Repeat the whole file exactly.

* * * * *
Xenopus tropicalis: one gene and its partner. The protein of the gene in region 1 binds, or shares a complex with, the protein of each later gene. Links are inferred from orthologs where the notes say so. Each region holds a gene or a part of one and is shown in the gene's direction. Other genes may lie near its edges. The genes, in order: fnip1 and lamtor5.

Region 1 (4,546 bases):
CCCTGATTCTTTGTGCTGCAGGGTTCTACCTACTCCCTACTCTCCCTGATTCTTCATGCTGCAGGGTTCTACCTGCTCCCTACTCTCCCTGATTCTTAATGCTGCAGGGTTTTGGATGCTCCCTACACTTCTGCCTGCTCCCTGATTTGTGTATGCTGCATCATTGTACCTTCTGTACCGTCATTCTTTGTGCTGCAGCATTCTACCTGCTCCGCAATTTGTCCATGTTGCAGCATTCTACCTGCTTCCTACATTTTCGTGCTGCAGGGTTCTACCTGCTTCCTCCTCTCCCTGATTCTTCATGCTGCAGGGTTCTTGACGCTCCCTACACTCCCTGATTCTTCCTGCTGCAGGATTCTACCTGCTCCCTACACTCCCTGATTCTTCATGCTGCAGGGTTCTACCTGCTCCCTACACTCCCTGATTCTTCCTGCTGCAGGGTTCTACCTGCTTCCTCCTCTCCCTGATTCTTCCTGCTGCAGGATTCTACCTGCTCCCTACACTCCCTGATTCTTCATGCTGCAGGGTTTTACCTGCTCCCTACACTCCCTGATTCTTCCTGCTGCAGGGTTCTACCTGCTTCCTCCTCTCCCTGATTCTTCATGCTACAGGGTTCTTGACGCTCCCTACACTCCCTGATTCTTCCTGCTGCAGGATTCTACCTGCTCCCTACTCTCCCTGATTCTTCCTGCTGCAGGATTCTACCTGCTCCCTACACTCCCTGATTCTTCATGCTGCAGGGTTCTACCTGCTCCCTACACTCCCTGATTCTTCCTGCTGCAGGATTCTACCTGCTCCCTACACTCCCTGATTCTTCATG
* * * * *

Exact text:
Xenopus tropicalis: one gene and its partner. The protein of the gene in region 1 binds, or shares a complex with, the protein of each later gene. Links are inferred from orthologs where the notes say so. Each region holds a gene or a part of one and is shown in the gene's direction. Other genes may lie near its edges. The genes, in order: fnip1 and lamtor5.

Region 1 (4,546 bases):
CCCTGATTCTTTGTGCTGCAGGGTTCTACCTACTCCCTACTCTCCCTGATTCTTCATGCTGCAGGGTTCTACCTGCTCCCTACTCTCCCTGATTCTTAATGCTGCAGGGTTTTGGATGCTCCCTACACTTCTGCCTGCTCCCTGATTTGTGTATGCTGCATCATTGTACCTTCTGTACCGTCATTCTTTGTGCTGCAGCATTCTACCTGCTCCGCAATTTGTCCATGTTGCAGCATTCTACCTGCTTCCTACATTTTCGTGCTGCAGGGTTCTACCTGCTTCCTCCTCTCCCTGATTCTTCATGCTGCAGGGTTCTTGACGCTCCCTACACTCCCTGATTCTTCCTGCTGCAGGATTCTACCTGCTCCCTACACTCCCTGATTCTTCATGCTGCAGGGTTCTACCTGCTCCCTACACTCCCTGATTCTTCCTGCTGCAGGGTTCTACCTGCTTCCTCCTCTCCCTGATTCTTCCTGCTGCAGGATTCTACCTGCTCCCTACACTCCCTGATTCTTCATGCTGCAGGGTTTTACCTGCTCCCTACACTCCCTGATTCTTCCTGCTGCAGGGTTCTACCTGCTTCCTCCTCTCCCTGATTCTTCATGCTACAGGGTTCTTGACGCTCCCTACACTCCCTGATTCTTCCTGCTGCAGGATTCTACCTGCTCCCTACTCTCCCTGATTCTTCCTGCTGCAGGATTCTACCTGCTCCCTACACTCCCTGATTCTTCATGCTGCAGGGTTCTACCTGCTCCCTACACTCCCTGATTCTTCCTGCTGCAGGATTCTACCTGCTCCCTACACTCCCTGATTCTTCATG